BILLINGS, Mont. — A government-sponsored research team has concluded there are no signs of decline among Yellowstone’s grizzly bears, as officials consider lifting the animals’ federal protections — despite warnings from outside scientists that such a move would be premature.
Members of the Interagency Grizzly Bear Study team say in a new study that data collected on the threatened bruins over the past several decades contradict claims that the animals could be in serious trouble.
Researchers on the team re-examined how bears are counted after wildlife advocates and a prominent University of Colorado professor questioned the government’s methods.
The results confirm the validity of past assertions that more than 700 bears live in the Yellowstone region of Montana, Idaho and Wyoming, lead author Frank van Manen said. The peer-reviewed study is slated to appear in an upcoming issue of the scientific journal Conservation Letters.
“The (grizzly bear) population growth has slowed down in the last decade but is by all means a robust population right now,” van Manen said. “Critiques in scientific efforts can be constructive. Because of this critique, we looked very hard at our own data ... It basically confirms what we had seen before.”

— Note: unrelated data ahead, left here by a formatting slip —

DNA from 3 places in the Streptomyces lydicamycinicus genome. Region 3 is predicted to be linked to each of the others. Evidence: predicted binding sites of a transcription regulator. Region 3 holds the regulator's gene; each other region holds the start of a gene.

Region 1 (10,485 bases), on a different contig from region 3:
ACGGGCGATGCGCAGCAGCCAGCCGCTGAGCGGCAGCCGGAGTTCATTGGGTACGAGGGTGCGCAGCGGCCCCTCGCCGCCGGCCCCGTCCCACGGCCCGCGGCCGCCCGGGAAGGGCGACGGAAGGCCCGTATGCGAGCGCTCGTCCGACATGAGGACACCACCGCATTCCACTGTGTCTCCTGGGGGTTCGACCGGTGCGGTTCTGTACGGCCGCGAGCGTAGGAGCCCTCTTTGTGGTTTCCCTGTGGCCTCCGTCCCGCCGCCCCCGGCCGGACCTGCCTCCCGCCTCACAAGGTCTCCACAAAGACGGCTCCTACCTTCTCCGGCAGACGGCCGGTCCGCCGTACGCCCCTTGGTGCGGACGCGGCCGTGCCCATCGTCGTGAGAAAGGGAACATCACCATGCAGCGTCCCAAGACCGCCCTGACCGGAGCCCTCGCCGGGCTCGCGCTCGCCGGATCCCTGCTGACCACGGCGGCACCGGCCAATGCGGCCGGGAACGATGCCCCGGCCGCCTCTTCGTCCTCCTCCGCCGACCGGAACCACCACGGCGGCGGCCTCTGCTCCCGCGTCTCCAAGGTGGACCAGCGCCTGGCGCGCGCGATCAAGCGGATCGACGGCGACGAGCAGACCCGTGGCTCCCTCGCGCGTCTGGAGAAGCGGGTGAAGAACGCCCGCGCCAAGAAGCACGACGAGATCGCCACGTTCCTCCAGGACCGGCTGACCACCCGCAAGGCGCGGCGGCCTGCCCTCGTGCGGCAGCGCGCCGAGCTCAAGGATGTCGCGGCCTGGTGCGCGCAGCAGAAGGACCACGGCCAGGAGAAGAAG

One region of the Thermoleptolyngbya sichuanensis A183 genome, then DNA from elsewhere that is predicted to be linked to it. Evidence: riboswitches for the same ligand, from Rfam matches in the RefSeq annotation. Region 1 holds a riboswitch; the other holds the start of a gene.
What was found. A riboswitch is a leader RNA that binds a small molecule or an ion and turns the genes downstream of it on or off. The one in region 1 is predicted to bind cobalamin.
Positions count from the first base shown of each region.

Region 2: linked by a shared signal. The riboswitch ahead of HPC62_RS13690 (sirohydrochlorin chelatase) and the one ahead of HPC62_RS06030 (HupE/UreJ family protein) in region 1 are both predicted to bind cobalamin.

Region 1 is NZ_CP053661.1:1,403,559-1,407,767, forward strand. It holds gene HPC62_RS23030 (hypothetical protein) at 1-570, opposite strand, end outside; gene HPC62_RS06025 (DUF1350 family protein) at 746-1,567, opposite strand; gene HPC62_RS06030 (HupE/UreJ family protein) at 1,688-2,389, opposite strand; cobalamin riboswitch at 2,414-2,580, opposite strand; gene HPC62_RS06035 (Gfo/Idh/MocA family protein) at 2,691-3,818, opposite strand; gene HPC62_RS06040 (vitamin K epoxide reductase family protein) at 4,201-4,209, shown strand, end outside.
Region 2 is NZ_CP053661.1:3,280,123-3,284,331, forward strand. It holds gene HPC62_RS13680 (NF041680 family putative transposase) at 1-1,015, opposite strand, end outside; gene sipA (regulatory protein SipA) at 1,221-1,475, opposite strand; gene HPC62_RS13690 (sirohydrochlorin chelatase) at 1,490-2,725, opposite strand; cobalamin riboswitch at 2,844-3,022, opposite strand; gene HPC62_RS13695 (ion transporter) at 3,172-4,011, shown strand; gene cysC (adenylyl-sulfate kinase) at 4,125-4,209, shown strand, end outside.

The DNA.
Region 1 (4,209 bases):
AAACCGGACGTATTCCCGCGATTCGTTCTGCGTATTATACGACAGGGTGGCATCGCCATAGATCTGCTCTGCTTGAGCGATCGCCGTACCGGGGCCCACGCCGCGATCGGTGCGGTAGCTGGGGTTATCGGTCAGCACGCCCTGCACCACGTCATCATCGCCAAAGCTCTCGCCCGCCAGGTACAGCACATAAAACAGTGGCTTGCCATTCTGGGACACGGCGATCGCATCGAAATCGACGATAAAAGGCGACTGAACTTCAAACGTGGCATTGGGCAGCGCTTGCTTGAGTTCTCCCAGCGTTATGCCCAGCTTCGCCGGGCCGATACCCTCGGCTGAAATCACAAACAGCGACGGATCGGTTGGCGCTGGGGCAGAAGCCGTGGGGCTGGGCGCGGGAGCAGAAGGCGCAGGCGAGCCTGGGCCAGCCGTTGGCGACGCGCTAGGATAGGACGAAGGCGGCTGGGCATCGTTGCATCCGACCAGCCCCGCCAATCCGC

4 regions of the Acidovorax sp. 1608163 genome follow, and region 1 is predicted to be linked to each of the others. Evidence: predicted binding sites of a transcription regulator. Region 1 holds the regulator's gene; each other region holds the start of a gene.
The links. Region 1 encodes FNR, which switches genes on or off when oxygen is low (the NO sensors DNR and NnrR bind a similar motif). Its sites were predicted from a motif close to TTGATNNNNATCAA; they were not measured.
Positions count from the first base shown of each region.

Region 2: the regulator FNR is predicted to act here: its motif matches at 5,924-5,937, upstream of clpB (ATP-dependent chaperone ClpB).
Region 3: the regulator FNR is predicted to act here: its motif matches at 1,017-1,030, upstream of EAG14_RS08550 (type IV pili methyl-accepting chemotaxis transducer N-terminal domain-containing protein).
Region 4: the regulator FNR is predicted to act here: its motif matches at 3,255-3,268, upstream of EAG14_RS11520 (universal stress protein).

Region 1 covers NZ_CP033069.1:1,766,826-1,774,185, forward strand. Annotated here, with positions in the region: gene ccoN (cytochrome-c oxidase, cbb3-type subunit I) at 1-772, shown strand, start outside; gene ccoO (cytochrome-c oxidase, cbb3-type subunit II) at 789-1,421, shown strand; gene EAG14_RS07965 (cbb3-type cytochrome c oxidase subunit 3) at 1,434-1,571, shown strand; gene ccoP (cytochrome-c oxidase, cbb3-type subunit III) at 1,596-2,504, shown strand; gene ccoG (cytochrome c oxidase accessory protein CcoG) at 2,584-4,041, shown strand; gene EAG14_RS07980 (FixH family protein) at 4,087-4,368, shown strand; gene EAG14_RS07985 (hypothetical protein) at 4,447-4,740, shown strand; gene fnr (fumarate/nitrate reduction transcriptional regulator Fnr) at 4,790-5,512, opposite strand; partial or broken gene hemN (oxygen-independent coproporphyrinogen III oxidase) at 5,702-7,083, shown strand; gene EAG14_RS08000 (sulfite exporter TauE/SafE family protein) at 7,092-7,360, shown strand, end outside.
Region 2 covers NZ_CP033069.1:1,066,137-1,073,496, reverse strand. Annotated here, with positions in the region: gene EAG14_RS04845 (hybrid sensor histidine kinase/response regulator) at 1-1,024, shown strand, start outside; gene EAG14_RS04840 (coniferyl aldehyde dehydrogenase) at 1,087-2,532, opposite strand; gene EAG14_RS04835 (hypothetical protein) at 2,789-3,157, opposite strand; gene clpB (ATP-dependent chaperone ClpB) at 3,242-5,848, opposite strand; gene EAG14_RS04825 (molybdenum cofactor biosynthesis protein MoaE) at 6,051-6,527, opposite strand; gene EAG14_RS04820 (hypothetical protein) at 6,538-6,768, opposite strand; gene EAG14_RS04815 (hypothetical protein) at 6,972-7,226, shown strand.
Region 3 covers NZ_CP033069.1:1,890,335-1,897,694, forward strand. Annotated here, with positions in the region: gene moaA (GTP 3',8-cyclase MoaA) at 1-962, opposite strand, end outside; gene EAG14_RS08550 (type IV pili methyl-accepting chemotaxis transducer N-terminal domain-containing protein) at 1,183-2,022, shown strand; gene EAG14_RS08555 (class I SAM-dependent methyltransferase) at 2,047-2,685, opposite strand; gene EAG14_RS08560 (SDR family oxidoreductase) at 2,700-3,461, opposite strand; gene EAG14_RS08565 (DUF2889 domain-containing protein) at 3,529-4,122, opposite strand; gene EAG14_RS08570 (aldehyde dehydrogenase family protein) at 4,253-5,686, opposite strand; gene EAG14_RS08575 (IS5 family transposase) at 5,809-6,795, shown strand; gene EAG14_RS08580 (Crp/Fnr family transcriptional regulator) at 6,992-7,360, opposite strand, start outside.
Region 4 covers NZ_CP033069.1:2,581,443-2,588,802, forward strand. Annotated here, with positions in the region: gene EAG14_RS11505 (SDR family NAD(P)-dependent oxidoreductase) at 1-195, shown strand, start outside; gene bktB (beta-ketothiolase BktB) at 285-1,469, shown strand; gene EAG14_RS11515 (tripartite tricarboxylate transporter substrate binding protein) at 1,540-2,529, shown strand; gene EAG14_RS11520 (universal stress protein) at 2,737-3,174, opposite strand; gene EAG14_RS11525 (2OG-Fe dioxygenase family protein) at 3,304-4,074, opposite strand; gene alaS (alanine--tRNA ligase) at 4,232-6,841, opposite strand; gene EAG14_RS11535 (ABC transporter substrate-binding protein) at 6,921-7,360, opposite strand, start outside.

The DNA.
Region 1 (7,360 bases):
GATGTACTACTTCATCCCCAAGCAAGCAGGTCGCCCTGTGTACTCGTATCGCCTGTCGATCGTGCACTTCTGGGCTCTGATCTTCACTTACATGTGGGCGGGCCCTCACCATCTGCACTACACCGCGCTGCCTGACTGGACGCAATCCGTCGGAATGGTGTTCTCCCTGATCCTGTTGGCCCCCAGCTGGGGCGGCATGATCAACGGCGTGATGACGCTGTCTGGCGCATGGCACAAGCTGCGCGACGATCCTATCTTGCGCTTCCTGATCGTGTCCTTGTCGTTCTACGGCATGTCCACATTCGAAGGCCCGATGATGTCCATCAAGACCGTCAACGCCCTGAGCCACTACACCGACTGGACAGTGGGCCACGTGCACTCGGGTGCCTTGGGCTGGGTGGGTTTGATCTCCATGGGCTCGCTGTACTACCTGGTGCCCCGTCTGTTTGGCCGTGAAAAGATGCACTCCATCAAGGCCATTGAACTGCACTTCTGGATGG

U.S. Fish and Wildlife Service officials are expected to soon announce whether grizzly bears should lose their threatened species. That would kick off a yearlong rulemaking process prior to a final decision in 2015.
Rising numbers of bear-human conflicts — including periodic maulings of hunters, hikers and others — have lent new urgency to calls to lift their legal protections and allow limited hunting of grizzlies to resume. Hunters and trappers exterminated the animals across most of the Lower 48 states during the last century.
Yellowstone’s bears lost federal protections once, in 2007, until a federal judge ordered them back onto the threatened species list two years later. Judge Donald Molloy cited concerns that a key food for some bears, the nuts from white bark pine trees, has grown increasingly scarce as insects kill large stands of the trees.